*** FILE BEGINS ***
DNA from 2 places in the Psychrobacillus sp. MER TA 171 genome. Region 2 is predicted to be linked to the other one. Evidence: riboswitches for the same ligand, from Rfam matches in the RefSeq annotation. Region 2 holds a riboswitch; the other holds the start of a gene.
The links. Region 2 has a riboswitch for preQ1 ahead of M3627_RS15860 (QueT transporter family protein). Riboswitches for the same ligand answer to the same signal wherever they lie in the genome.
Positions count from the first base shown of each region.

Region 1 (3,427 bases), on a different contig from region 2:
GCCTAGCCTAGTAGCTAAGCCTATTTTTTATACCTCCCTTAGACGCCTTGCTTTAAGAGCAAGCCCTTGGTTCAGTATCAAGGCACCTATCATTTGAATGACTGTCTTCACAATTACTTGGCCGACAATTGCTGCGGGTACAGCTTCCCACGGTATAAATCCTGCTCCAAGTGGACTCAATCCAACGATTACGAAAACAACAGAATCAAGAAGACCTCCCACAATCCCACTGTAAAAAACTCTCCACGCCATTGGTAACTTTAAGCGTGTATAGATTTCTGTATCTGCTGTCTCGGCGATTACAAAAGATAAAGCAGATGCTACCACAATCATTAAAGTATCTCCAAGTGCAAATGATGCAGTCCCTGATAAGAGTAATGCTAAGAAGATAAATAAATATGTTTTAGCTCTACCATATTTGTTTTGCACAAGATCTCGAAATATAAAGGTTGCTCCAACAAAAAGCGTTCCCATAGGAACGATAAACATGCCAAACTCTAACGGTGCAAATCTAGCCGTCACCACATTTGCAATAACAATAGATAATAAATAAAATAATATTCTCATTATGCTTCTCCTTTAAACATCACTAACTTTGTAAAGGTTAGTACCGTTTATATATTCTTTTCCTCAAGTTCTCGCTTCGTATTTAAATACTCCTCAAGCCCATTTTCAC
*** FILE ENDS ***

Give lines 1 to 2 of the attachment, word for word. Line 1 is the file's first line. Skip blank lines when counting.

DNA from 2 places in the Psychrobacillus sp. MER TA 171 genome. Region 2 is predicted to be linked to the other one. Evidence: riboswitches for the same ligand, from Rfam matches in the RefSeq annotation. Region 2 holds a riboswitch; the other holds the start of a gene.
The links. Region 2 has a riboswitch for preQ1 ahead of M3627_RS15860 (QueT transporter family protein). Riboswitches for the same ligand answer to the same signal wherever they lie in the genome.